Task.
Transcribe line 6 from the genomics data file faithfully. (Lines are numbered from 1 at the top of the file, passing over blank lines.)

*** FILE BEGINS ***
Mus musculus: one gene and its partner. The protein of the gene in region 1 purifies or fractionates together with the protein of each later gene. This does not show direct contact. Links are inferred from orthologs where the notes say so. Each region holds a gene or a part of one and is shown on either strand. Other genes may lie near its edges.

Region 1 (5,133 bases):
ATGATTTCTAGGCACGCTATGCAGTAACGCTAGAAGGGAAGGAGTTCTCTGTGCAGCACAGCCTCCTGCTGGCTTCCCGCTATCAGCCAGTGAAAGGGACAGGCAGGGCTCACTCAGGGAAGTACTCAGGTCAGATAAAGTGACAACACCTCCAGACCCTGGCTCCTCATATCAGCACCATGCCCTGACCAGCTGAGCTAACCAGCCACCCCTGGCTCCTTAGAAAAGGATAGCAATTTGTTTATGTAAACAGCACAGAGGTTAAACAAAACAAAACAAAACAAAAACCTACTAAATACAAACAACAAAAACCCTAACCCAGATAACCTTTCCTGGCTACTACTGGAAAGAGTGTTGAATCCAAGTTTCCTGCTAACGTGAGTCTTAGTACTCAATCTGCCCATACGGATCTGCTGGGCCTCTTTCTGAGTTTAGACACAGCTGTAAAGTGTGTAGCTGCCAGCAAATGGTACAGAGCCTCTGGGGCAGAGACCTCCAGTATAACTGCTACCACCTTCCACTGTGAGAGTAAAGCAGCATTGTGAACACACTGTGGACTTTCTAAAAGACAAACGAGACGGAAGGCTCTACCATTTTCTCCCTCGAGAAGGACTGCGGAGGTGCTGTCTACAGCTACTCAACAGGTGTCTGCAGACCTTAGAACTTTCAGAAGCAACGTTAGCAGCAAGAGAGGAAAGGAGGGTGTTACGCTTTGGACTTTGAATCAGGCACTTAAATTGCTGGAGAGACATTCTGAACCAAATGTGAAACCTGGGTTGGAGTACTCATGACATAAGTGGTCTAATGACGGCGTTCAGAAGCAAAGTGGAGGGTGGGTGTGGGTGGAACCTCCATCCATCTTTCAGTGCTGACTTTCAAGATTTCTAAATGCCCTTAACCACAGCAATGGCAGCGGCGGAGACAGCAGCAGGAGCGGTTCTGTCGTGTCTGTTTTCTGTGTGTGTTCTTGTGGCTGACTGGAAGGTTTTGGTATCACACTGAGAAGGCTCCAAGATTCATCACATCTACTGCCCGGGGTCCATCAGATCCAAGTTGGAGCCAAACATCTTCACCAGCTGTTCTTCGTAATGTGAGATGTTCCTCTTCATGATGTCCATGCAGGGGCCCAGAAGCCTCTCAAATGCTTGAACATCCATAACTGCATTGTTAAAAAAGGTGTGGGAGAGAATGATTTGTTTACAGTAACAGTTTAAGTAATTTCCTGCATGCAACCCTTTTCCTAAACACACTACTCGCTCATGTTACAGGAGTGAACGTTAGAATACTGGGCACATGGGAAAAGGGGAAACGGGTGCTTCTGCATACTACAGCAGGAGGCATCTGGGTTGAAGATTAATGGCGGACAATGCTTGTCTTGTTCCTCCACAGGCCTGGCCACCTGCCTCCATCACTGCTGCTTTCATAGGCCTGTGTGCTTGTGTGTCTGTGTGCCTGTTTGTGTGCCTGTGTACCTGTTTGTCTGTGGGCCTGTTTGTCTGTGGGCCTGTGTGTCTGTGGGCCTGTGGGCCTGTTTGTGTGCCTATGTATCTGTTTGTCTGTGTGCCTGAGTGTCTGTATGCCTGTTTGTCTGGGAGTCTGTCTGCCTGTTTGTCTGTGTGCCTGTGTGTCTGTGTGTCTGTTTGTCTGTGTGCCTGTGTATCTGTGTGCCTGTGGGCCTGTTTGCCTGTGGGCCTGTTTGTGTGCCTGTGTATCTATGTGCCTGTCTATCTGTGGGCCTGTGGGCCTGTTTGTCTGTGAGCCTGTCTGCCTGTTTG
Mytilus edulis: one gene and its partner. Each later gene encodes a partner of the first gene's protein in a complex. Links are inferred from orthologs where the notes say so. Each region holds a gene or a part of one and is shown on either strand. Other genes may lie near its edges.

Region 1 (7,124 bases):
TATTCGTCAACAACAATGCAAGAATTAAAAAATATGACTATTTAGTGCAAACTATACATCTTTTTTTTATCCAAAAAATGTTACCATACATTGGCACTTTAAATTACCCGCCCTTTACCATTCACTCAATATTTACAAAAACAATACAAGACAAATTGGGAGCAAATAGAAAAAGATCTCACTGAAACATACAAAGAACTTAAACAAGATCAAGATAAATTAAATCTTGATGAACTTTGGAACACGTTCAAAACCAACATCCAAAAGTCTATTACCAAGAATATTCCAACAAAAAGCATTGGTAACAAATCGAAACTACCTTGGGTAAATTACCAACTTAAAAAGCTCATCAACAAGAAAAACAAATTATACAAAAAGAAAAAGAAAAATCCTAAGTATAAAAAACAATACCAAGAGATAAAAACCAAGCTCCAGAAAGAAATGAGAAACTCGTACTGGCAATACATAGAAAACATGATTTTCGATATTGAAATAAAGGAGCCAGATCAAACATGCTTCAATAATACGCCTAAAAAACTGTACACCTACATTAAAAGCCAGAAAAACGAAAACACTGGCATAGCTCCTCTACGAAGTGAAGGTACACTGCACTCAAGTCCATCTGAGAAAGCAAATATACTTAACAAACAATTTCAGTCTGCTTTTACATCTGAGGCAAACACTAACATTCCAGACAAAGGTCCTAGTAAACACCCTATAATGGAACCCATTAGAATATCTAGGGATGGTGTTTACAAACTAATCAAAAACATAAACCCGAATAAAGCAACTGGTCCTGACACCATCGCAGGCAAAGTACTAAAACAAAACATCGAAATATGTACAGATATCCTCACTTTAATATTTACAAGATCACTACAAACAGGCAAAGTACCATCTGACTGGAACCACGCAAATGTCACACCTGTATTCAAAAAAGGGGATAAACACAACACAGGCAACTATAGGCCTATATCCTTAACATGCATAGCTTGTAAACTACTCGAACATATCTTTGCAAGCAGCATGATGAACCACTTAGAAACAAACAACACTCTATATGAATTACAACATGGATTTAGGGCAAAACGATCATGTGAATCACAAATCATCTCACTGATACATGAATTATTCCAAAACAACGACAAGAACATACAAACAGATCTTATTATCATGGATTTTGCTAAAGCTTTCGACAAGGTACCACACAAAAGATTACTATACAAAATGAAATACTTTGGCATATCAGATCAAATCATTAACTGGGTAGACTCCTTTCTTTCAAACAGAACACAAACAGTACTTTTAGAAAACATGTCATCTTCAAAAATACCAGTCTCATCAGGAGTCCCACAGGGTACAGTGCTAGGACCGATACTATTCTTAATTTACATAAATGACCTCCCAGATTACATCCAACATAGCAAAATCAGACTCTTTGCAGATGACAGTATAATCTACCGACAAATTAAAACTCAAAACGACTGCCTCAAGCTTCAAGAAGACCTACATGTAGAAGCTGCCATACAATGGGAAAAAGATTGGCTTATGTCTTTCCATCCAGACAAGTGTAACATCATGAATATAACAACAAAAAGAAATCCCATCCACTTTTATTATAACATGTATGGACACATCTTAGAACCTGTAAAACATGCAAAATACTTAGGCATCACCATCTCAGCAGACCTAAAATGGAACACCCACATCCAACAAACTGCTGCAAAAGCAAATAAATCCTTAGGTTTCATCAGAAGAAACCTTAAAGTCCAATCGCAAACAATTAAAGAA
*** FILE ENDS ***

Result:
TATTCGTCAACAACAATGCAAGAATTAAAAAATATGACTATTTAGTGCAAACTATACATCTTTTTTTTATCCAAAAAATGTTACCATACATTGGCACTTTAAATTACCCGCCCTTTACCATTCACTCAATATTTACAAAAACAATACAAGACAAATTGGGAGCAAATAGAAAAAGATCTCACTGAAACATACAAAGAACTTAAACAAGATCAAGATAAATTAAATCTTGATGAACTTTGGAACACGTTCAAAACCAACATCCAAAAGTCTATTACCAAGAATATTCCAACAAAAAGCATTGGTAACAAATCGAAACTACCTTGGGTAAATTACCAACTTAAAAAGCTCATCAACAAGAAAAACAAATTATACAAAAAGAAAAAGAAAAATCCTAAGTATAAAAAACAATACCAAGAGATAAAAACCAAGCTCCAGAAAGAAATGAGAAACTCGTACTGGCAATACATAGAAAACATGATTTTCGATATTGAAATAAAGGAGCCAGATCAAACATGCTTCAATAATACGCCTAAAAAACTGTACACCTACATTAAAAGCCAGAAAAACGAAAACACTGGCATAGCTCCTCTACGAAGTGAAGGTACACTGCACTCAAGTCCATCTGAGAAAGCAAATATACTTAACAAACAATTTCAGTCTGCTTTTACATCTGAGGCAAACACTAACATTCCAGACAAAGGTCCTAGTAAACACCCTATAATGGAACCCATTAGAATATCTAGGGATGGTGTTTACAAACTAATCAAAAACATAAACCCGAATAAAGCAACTGGTCCTGACACCATCGCAGGCAAAGTACTAAAACAAAACATCGAAATATGTACAGATATCCTCACTTTAATATTTACAAGATCACTACAAACAGGCAAAGTACCATCTGACTGGAACCACGCAAATGTCACACCTGTATTCAAAAAAGGGGATAAACACAACACAGGCAACTATAGGCCTATATCCTTAACATGCATAGCTTGTAAACTACTCGAACATATCTTTGCAAGCAGCATGATGAACCACTTAGAAACAAACAACACTCTATATGAATTACAACATGGATTTAGGGCAAAACGATCATGTGAATCACAAATCATCTCACTGATACATGAATTATTCCAAAACAACGACAAGAACATACAAACAGATCTTATTATCATGGATTTTGCTAAAGCTTTCGACAAGGTACCACACAAAAGATTACTATACAAAATGAAATACTTTGGCATATCAGATCAAATCATTAACTGGGTAGACTCCTTTCTTTCAAACAGAACACAAACAGTACTTTTAGAAAACATGTCATCTTCAAAAATACCAGTCTCATCAGGAGTCCCACAGGGTACAGTGCTAGGACCGATACTATTCTTAATTTACATAAATGACCTCCCAGATTACATCCAACATAGCAAAATCAGACTCTTTGCAGATGACAGTATAATCTACCGACAAATTAAAACTCAAAACGACTGCCTCAAGCTTCAAGAAGACCTACATGTAGAAGCTGCCATACAATGGGAAAAAGATTGGCTTATGTCTTTCCATCCAGACAAGTGTAACATCATGAATATAACAACAAAAAGAAATCCCATCCACTTTTATTATAACATGTATGGACACATCTTAGAACCTGTAAAACATGCAAAATACTTAGGCATCACCATCTCAGCAGACCTAAAATGGAACACCCACATCCAACAAACTGCTGCAAAAGCAAATAAATCCTTAGGTTTCATCAGAAGAAACCTTAAAGTCCAATCGCAAACAATTAAAGAA